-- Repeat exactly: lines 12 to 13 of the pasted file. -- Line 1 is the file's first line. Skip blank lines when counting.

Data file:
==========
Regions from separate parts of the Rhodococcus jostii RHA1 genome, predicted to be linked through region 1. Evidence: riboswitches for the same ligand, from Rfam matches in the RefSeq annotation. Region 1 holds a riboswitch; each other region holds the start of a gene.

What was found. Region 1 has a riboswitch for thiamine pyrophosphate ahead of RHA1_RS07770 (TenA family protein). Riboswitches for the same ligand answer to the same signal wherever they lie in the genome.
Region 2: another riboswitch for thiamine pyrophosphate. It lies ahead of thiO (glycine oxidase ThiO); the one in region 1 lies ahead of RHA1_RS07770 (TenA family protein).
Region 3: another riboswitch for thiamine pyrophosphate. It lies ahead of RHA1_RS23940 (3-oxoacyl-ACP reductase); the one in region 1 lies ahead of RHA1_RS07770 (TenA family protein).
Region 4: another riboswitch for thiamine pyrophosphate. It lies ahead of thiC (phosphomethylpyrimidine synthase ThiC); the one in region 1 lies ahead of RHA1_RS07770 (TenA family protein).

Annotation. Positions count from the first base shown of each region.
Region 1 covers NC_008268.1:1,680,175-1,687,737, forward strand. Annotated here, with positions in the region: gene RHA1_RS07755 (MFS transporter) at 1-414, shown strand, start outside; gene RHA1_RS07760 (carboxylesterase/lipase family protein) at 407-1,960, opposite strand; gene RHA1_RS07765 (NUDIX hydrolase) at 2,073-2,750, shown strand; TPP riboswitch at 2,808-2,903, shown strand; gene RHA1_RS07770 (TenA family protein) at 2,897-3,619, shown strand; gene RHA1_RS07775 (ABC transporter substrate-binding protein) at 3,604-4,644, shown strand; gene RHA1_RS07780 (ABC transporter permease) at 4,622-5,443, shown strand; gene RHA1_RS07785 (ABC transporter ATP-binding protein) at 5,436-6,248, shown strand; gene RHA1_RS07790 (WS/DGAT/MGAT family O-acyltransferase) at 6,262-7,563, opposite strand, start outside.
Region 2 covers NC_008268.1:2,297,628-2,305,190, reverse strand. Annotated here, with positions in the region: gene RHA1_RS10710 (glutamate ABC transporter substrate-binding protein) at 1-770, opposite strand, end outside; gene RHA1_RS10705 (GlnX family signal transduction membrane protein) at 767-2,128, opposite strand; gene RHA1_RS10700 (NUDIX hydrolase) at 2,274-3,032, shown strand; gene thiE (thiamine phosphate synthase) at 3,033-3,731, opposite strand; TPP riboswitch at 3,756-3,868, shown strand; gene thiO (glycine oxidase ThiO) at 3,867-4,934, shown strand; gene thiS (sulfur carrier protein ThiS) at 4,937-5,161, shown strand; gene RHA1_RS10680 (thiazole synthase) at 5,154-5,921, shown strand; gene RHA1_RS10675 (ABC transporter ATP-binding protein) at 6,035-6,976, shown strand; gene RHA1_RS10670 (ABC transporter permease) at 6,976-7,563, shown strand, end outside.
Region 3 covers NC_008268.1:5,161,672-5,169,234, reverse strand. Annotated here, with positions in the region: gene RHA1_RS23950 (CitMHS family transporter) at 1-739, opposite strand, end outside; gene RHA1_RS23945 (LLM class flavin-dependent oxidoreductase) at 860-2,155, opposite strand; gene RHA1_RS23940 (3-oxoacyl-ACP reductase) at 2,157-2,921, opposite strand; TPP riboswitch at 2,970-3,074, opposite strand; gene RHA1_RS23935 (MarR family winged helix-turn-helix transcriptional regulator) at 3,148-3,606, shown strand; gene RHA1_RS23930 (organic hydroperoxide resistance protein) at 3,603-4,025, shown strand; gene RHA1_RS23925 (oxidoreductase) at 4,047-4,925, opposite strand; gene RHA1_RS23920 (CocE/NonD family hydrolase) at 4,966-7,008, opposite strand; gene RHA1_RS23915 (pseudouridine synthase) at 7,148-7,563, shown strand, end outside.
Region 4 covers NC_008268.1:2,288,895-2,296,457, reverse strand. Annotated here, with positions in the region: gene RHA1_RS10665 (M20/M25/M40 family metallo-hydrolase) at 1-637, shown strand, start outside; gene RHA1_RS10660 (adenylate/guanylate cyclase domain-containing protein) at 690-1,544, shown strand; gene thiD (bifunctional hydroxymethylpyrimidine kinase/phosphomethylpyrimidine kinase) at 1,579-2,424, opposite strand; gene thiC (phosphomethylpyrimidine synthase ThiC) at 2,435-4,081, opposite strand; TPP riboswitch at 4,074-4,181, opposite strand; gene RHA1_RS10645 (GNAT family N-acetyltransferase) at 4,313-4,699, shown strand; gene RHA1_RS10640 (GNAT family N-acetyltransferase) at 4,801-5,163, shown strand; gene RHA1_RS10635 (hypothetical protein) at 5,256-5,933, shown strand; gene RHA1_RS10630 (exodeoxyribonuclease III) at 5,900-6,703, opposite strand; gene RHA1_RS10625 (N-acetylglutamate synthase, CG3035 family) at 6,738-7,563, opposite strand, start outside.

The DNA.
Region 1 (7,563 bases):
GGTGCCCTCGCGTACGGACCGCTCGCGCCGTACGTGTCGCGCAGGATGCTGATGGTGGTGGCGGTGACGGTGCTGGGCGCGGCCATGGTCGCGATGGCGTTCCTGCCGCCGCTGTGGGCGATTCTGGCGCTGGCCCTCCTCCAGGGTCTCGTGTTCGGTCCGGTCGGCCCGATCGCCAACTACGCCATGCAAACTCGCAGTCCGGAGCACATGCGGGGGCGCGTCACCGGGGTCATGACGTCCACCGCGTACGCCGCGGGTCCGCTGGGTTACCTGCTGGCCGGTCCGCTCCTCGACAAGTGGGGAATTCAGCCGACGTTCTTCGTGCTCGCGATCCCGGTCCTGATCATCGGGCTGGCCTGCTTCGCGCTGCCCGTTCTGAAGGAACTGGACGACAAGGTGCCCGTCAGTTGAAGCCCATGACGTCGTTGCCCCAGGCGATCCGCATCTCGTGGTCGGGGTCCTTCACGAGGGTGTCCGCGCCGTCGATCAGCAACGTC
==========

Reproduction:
Region 1 (7,563 bases):
GGTGCCCTCGCGTACGGACCGCTCGCGCCGTACGTGTCGCGCAGGATGCTGATGGTGGTGGCGGTGACGGTGCTGGGCGCGGCCATGGTCGCGATGGCGTTCCTGCCGCCGCTGTGGGCGATTCTGGCGCTGGCCCTCCTCCAGGGTCTCGTGTTCGGTCCGGTCGGCCCGATCGCCAACTACGCCATGCAAACTCGCAGTCCGGAGCACATGCGGGGGCGCGTCACCGGGGTCATGACGTCCACCGCGTACGCCGCGGGTCCGCTGGGTTACCTGCTGGCCGGTCCGCTCCTCGACAAGTGGGGAATTCAGCCGACGTTCTTCGTGCTCGCGATCCCGGTCCTGATCATCGGGCTGGCCTGCTTCGCGCTGCCCGTTCTGAAGGAACTGGACGACAAGGTGCCCGTCAGTTGAAGCCCATGACGTCGTTGCCCCAGGCGATCCGCATCTCGTGGTCGGGGTCCTTCACGAGGGTGTCCGCGCCGTCGATCAGCAACGTC